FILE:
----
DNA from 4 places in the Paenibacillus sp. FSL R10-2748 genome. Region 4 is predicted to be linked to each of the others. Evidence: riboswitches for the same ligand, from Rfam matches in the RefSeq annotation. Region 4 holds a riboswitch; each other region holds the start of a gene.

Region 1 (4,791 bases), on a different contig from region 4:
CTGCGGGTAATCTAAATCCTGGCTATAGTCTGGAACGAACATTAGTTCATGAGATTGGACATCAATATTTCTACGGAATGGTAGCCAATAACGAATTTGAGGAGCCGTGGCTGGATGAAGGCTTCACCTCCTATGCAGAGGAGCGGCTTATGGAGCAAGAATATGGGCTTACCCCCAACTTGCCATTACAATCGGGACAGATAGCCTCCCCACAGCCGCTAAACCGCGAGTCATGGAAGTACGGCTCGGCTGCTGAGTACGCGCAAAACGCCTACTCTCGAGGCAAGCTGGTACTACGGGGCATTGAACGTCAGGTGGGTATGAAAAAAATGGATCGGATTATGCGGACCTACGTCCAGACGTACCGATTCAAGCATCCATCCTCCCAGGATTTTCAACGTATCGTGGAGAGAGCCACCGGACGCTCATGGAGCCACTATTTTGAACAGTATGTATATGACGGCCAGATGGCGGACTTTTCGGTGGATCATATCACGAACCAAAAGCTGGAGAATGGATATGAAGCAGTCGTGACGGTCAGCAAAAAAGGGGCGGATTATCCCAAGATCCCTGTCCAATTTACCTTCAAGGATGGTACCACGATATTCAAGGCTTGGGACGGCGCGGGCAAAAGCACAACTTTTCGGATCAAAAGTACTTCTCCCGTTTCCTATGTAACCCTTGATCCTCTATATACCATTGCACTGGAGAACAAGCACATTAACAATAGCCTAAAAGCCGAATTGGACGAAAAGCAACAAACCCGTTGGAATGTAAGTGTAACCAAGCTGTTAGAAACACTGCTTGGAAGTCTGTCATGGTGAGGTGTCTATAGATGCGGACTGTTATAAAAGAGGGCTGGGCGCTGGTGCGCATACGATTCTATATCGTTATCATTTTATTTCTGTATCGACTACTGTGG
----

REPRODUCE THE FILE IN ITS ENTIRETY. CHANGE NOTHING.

DNA from 4 places in the Paenibacillus sp. FSL R10-2748 genome. Region 4 is predicted to be linked to each of the others. Evidence: riboswitches for the same ligand, from Rfam matches in the RefSeq annotation. Region 4 holds a riboswitch; each other region holds the start of a gene.

Region 1 (4,791 bases), on a different contig from region 4:
CTGCGGGTAATCTAAATCCTGGCTATAGTCTGGAACGAACATTAGTTCATGAGATTGGACATCAATATTTCTACGGAATGGTAGCCAATAACGAATTTGAGGAGCCGTGGCTGGATGAAGGCTTCACCTCCTATGCAGAGGAGCGGCTTATGGAGCAAGAATATGGGCTTACCCCCAACTTGCCATTACAATCGGGACAGATAGCCTCCCCACAGCCGCTAAACCGCGAGTCATGGAAGTACGGCTCGGCTGCTGAGTACGCGCAAAACGCCTACTCTCGAGGCAAGCTGGTACTACGGGGCATTGAACGTCAGGTGGGTATGAAAAAAATGGATCGGATTATGCGGACCTACGTCCAGACGTACCGATTCAAGCATCCATCCTCCCAGGATTTTCAACGTATCGTGGAGAGAGCCACCGGACGCTCATGGAGCCACTATTTTGAACAGTATGTATATGACGGCCAGATGGCGGACTTTTCGGTGGATCATATCACGAACCAAAAGCTGGAGAATGGATATGAAGCAGTCGTGACGGTCAGCAAAAAAGGGGCGGATTATCCCAAGATCCCTGTCCAATTTACCTTCAAGGATGGTACCACGATATTCAAGGCTTGGGACGGCGCGGGCAAAAGCACAACTTTTCGGATCAAAAGTACTTCTCCCGTTTCCTATGTAACCCTTGATCCTCTATATACCATTGCACTGGAGAACAAGCACATTAACAATAGCCTAAAAGCCGAATTGGACGAAAAGCAACAAACCCGTTGGAATGTAAGTGTAACCAAGCTGTTAGAAACACTGCTTGGAAGTCTGTCATGGTGAGGTGTCTATAGATGCGGACTGTTATAAAAGAGGGCTGGGCGCTGGTGCGCATACGATTCTATATCGTTATCATTTTATTTCTGTATCGACTACTGTGG